Thanks to everyone who left love on my blogs last week! I love photography and am excited to share what I know with others. There were several questions asked and I hope by the time this series is done, those questions will be answered.
I hope you all looked through your photo files last week in search of chopped limbs and are practicing incorporating all body parts into your current shots.
This week we’re focusing on backgrounds. In your photos, your subject should always be the focus. But sometimes we’re not aware of clutter or objects in the background that cause distractions until we’ve got the print in our hands and it’s too late.
The aperture of a lens is the diameter of the lens opening and is usually controlled by an iris. The larger the diameter of the aperture, the more light reaches the film / image sensor.
Aperture is expressed as F-stop. The smaller the F-stop number (or f/value), the larger the lens opening (aperture).
Aperture is what allows you to hone in on your subject and leave the rest of the photo out of focus. If you have distractions in your background that you have no way of removing, opening up your aperture is a great way of eliminating them by blurring them. For example, if you were taking a picture of someone sitting in the bleachers at a football game with lots of other people around and behind them, shooting with an open aperture would allow your subject to be in focus while the people behind them would be blurry.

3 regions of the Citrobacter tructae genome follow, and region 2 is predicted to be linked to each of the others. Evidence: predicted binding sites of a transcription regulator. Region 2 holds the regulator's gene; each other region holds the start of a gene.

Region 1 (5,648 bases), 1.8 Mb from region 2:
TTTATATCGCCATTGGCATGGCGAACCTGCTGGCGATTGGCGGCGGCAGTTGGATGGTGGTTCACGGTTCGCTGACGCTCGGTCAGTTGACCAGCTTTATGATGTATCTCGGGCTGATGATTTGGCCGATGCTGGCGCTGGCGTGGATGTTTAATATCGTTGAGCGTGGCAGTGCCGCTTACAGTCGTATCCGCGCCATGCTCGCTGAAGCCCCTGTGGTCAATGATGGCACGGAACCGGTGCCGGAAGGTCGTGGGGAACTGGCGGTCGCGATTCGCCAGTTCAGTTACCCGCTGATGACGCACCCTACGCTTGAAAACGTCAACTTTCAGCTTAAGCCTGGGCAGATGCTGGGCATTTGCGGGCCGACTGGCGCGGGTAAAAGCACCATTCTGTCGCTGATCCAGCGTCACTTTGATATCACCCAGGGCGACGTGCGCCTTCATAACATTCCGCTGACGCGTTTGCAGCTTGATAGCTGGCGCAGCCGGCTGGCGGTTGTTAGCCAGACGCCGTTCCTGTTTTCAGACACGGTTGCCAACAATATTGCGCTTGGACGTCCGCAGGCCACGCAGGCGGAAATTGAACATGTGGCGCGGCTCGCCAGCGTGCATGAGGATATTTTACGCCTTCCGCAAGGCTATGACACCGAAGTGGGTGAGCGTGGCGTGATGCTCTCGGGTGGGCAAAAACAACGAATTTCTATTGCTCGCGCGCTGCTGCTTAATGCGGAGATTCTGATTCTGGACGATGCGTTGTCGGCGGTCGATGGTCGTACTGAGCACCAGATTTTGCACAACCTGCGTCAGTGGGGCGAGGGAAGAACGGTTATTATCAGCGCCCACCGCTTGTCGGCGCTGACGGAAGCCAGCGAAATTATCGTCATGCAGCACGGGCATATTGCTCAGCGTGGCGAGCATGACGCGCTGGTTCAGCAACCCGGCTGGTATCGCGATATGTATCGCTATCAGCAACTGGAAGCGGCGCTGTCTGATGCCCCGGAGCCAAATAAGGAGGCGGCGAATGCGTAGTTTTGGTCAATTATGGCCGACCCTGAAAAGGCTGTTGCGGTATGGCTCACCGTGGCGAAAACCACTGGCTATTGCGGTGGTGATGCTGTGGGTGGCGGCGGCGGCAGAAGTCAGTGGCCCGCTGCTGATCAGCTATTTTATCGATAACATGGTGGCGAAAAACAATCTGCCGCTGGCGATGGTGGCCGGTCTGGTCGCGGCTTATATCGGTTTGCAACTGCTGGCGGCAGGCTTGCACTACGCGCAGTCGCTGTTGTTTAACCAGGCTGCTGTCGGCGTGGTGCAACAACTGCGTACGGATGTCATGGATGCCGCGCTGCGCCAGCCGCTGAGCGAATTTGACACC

If you know how to change the aperture (f-stop) of your camera, set it to a LOW number (f/1.4-f/4). Remember, the smaller the F-stop number (or f/value), the larger the lens opening (aperture.)
- Declutter your background
- Fill your frame with your subject
- Open up your aperture